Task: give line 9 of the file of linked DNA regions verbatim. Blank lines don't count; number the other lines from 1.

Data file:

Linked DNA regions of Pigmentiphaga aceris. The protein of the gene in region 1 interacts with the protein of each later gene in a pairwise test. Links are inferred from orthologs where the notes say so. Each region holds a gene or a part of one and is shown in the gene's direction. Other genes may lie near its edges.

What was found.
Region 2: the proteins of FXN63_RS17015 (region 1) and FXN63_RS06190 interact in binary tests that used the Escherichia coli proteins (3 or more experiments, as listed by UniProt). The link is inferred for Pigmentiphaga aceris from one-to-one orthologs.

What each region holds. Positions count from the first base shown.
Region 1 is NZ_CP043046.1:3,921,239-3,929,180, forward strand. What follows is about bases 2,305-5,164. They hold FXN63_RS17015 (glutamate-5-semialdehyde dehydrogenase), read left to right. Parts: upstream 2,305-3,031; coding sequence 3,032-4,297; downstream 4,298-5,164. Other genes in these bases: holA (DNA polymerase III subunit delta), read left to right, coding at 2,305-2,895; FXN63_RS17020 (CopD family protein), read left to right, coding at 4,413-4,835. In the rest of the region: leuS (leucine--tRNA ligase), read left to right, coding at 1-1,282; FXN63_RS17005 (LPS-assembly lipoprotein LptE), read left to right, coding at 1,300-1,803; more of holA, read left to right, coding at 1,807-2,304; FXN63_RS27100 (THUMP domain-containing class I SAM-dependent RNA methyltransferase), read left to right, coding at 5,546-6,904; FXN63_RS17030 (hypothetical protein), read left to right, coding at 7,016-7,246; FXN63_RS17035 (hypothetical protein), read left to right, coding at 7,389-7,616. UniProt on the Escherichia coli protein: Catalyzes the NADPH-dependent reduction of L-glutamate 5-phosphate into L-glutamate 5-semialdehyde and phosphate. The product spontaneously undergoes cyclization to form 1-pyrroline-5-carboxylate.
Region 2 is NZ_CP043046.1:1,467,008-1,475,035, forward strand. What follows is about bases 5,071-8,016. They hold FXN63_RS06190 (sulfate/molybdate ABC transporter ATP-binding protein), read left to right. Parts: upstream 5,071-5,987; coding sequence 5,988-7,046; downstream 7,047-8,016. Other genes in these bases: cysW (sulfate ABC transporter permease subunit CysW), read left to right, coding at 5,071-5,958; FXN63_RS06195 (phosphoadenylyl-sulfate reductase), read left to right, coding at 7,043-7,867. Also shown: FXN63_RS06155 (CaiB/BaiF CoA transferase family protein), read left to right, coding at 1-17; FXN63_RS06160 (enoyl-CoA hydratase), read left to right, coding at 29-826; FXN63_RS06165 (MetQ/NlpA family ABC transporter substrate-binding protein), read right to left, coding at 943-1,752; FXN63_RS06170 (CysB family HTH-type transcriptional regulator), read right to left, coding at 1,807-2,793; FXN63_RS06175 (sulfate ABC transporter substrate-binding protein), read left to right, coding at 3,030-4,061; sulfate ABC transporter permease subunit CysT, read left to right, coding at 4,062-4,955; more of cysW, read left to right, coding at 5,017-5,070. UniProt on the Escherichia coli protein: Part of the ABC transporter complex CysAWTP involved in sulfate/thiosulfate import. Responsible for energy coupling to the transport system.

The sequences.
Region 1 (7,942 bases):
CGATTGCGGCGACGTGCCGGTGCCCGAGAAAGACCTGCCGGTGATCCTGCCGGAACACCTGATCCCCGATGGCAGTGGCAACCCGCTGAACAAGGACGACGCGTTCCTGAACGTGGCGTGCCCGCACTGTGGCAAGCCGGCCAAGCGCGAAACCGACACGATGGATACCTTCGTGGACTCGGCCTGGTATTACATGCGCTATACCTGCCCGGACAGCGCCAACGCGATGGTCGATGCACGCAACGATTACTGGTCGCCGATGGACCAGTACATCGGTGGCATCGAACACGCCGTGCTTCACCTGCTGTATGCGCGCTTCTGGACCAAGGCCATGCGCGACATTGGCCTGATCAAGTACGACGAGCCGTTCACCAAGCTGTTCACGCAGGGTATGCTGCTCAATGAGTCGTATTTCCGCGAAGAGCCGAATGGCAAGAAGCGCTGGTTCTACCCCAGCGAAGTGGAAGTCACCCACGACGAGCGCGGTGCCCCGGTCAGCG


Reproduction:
CGATTGCGGCGACGTGCCGGTGCCCGAGAAAGACCTGCCGGTGATCCTGCCGGAACACCTGATCCCCGATGGCAGTGGCAACCCGCTGAACAAGGACGACGCGTTCCTGAACGTGGCGTGCCCGCACTGTGGCAAGCCGGCCAAGCGCGAAACCGACACGATGGATACCTTCGTGGACTCGGCCTGGTATTACATGCGCTATACCTGCCCGGACAGCGCCAACGCGATGGTCGATGCACGCAACGATTACTGGTCGCCGATGGACCAGTACATCGGTGGCATCGAACACGCCGTGCTTCACCTGCTGTATGCGCGCTTCTGGACCAAGGCCATGCGCGACATTGGCCTGATCAAGTACGACGAGCCGTTCACCAAGCTGTTCACGCAGGGTATGCTGCTCAATGAGTCGTATTTCCGCGAAGAGCCGAATGGCAAGAAGCGCTGGTTCTACCCCAGCGAAGTGGAAGTCACCCACGACGAGCGCGGTGCCCCGGTCAGCG